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@tinyliny My horse? It was not low grade, he was pretty lame at onset (2-3/5?) though not drastic (no "founder stance" or anything, willing to move, but he was also on soft sand, painful to watch on gravel :/). Both vet and farrier confirmed laminitis and vet determined it was due to Cushings (which was simply confirmation of my thoughts). Xrays were clear. He came up lame my mother called me and I said to call the vet, it was not an ongoing thing. Now he hasn't been 100% since then but I suspect it will always be an ongoing thing at this point due to the Cushings/IR, but vet has cleared him since the initial episodes and his issues are managed (may be a mental block too, expecting pain, at times).

My suggestion is to take the horse where the ground is hard and have them move, walk, trot, and tight turns.

A hint with my gelding (MFT) is that he was always more of a trotter but since the initial episodes he tends to be more of a pacer. Interesting. I would look for slight differences in the gait since the norm.

The Cushings/IR diagnosis didn't surprise me as he was hugely obese when he came and has that classic look. He was 19 when diagnosed, and that summer hadn't quite shed out (bear in the winter but VERY sleek in the summer, he shed out to a summer coat that year but it was still .5-1" long, not normal).

Definitely where my brain goes for bilateral lameness!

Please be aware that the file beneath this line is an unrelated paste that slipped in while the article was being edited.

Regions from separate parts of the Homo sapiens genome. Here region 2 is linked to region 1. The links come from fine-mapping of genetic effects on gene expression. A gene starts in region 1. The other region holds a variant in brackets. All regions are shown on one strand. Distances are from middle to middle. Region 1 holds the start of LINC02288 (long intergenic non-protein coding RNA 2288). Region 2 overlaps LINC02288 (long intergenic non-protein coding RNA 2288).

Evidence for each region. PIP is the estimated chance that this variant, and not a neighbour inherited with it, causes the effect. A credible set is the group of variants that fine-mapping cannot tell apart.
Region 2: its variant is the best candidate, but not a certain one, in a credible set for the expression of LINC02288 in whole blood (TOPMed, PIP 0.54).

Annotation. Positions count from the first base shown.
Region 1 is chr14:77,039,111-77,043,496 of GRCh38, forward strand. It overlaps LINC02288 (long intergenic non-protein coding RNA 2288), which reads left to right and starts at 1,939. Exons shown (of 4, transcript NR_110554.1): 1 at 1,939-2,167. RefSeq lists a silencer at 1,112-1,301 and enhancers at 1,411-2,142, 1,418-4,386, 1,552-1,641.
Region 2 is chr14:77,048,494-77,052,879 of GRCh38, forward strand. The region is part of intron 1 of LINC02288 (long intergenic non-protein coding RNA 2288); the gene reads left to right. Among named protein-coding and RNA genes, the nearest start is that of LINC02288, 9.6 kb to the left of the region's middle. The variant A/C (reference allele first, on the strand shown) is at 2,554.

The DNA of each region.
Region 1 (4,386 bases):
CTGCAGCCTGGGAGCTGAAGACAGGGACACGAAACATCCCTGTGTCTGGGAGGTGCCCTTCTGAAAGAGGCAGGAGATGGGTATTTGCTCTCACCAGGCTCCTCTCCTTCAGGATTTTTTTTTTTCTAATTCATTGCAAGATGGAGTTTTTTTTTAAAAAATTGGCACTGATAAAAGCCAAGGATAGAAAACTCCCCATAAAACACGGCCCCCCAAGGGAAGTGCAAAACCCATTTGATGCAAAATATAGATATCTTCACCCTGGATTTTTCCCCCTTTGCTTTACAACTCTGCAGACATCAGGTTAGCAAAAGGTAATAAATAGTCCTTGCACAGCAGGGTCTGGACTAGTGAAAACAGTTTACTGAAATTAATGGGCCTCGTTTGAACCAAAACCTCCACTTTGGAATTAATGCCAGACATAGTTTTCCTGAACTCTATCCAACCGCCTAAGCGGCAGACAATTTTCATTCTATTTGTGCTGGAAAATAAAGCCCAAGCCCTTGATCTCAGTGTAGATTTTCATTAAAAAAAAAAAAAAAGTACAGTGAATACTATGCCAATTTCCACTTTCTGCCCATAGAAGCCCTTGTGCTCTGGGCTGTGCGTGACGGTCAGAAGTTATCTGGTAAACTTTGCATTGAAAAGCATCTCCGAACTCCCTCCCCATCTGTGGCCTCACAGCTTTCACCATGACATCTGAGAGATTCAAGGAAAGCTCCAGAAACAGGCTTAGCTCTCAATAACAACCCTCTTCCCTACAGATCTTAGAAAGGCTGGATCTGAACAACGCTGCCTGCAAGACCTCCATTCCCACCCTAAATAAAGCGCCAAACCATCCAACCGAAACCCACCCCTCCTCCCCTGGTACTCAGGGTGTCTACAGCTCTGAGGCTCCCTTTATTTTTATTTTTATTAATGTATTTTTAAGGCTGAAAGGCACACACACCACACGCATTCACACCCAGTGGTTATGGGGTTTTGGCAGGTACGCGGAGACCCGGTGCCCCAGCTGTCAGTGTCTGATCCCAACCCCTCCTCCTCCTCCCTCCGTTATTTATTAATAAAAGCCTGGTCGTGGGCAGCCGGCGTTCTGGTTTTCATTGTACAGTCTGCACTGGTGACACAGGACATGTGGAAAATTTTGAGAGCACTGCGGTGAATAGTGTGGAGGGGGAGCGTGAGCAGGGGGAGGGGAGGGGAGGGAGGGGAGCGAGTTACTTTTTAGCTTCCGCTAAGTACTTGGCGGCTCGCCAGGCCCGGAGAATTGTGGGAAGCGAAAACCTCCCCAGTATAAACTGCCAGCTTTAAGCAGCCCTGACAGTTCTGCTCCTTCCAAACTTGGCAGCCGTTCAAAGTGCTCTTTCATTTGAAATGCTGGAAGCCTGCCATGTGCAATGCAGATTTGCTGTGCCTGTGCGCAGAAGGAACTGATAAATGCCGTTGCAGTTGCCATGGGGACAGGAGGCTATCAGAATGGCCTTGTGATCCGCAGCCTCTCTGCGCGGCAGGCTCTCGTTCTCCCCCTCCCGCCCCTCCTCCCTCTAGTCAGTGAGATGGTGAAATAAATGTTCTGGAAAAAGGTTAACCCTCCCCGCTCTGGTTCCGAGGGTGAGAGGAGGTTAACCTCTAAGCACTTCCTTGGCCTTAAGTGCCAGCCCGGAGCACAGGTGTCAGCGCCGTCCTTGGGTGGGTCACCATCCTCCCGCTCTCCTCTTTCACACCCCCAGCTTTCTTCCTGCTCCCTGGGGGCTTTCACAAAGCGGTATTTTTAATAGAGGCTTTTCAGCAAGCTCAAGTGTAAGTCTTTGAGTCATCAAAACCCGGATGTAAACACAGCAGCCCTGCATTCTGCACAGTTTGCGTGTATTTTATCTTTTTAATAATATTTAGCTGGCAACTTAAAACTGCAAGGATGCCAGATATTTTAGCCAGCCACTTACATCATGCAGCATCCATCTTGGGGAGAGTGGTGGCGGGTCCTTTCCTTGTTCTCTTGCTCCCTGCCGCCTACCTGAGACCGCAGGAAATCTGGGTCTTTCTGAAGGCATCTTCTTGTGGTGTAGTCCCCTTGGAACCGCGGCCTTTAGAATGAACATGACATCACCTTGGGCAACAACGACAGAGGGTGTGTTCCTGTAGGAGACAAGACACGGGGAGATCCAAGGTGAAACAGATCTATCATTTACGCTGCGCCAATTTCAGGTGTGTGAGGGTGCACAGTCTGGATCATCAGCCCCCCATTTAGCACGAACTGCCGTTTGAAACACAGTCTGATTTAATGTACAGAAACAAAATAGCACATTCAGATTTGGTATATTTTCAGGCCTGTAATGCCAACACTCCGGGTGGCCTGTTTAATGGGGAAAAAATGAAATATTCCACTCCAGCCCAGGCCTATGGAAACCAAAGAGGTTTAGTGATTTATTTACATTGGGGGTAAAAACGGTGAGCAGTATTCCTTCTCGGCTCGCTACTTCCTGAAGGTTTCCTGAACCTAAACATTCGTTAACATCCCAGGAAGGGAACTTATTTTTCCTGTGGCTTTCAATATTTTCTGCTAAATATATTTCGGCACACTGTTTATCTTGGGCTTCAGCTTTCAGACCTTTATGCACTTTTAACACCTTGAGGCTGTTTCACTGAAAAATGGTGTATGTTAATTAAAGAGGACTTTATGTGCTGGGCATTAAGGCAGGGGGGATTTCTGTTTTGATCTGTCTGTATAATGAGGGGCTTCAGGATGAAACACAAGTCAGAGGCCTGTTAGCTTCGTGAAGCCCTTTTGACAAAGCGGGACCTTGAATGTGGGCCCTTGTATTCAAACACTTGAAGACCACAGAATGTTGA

It's really all about management and there is NO harm (and only benefit) to managing a horse like they are IR/Cushings. It's like some people may NEED to eat very healthy, lots of salads, etc, but it's not going to hurt anyone who doesn't need it to do that! A horse may just need shoes or whatever too, but I would expect that to be an ongoing thing, not a horse fine on pavement then sore on sand!

At his worst my gelding still walked pretty normally in a straight line on soft sand.
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post #6 of 7 Old 07-11-2016, 01:24 AM
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Yes, laminitis is just the acute stage, and if the inflammation is resolved while, preventing the lamini from failing, then there is no rotation, and the hoof will suffer no changes
Founder is the chronic stage, where rotation has occurred. Sometimes the entire foot just sinks, so that no rotation shows up, but the sole will be thin and flat.
Sometimes, the white line will be tight at ground level, with the entire sole and frog pulled forward, and separation further up
Repeat incidents of laminitis, as in an IR horse, will weaken those lamini with each attack
Distal descent, as a result of sinking, will cause ahorse to be tender on hard footing
Another test you can do, is to turn your horse sharply, so he would normally step around by crossing over in front. Horses with laminitis, will instead rock back and swing those front feet around instead. You can also take the digital pulse
WLD is a mis nomer. From Equinecom

'Despite its name, white line disease does not actually affect the true "white line" of the hoof, which can be seen on the sole where it joins the hoof wall and appears more yellow than white, according to Stephen E. O'Grady, DVM, BVSc, MRCVS, a farrier and veterinarian specializing in equine podiatry at Northern Virginia Equine in Marshall. White line disease occurs when bacterial or fungal infections creep into the inner nonpigmented space within the inner hoof wall's stratum medium layer. The infection slowly eats away the tissue, which turns into a chalky powder that spills out when scraped with a hoof pick.
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post #7 of 7 Old 07-11-2016, 11:46 AM Thread Starter
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Ohhhh. That makes so much sense! Thanks everyone!